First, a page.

I learned to drive in Momma’s Ford Gran Torino. That car had a V8 engine and too much horsepower for a barely five-foot-tall teenage girl. But, my desire for freedom spurred me on and I aced the driving exam in Guntersville on my 16th birthday.

I had worked part-time after school that year and saved my earnings, because Daddy told me if I wanted a car that I had to get a job and pay for it.  

I had accumulated real close to $1,000, and an uncle down in south Alabama who owned a car dealership just happened to have a little jewel he would sell me for that exact amount. He even offered to have it delivered to our house for my birthday gift. 

When that 1976 Honda Civic pulled in our driveway that day, I couldn’t keep from squealing. I had asked for a cute, small car and this was exactly what I had envisioned. Two doors and a hatchback … sunset orange … and it was all mine!  

My ear-to-ear grin, however, disappeared when I opened the driver’s door. There was no gear shifter on the steering column, just a stick in the floorboard with a wooden knob on top.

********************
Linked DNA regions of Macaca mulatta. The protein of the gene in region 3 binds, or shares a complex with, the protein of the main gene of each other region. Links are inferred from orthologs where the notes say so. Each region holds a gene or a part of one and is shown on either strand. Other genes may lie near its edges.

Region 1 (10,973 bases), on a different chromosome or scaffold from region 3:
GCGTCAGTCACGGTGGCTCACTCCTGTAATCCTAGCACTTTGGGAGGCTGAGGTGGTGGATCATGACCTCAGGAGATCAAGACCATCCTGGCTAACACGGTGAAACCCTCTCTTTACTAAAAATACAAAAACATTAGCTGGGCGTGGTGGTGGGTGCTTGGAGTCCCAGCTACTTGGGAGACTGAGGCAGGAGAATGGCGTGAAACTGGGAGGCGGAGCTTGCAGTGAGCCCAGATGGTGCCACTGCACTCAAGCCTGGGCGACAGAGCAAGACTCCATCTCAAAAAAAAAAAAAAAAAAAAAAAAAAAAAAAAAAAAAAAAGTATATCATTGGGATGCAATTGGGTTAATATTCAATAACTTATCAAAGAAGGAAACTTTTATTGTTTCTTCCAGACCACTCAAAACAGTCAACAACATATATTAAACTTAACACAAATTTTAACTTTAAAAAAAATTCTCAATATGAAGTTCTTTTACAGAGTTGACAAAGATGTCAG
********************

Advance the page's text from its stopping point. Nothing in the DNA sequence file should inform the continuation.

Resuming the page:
I started bawling, but Daddy said “Get in” as he lowered himself into the driver’s seat. I settled in beside him and asked if we were taking it back down south to exchange it for a “regular car.”

Without a word he cranked her up, pressed his left foot down on the far pedal, moved the stick in the floor and then used his right foot to push the pedal on the right. Before I knew it, we were on the road heading out of town … but going north not south!  

Daddy started explaining what he was doing … how to use the clutch and the shifter and how to listen to the rev of the motor. Then without looking my way, he informed me this was my car and I’d better pay attention and learn to drive it. I pouted, but I watched.  

The following morning after breakfast, he told me to hurry and get ready. When I walked outside, he was waiting in the passenger seat.

I slid beneath the wheel all the while telling him I couldn’t do it. He started the lesson for the day and I finally cranked her up after a few unsuccessful attempts. We pulled onto the blacktop, sputtering and jerking. I kept grinding gears, pressing the gas either too hard or too soft and mistaking the brake for the clutch. 

With each passing hour, my determination grew and Daddy’s patience never faltered. We drove the back roads of Albertville all weekend, and by Sunday afternoon that little Honda and I were cruising along nice and smooth. My first taste of freedom came on Monday morning when I drove it alone to school. 

I still carry those lessons from Daddy with me today. Work hard for what you want, never give up, don’t look a gift horse in the mouth and most importantly, use patience … even if you sputter every now and then. 

Sandy Holsonback is a guest columnist for The Reporter. She can be reached at swholsonback4966@hotmail.com.

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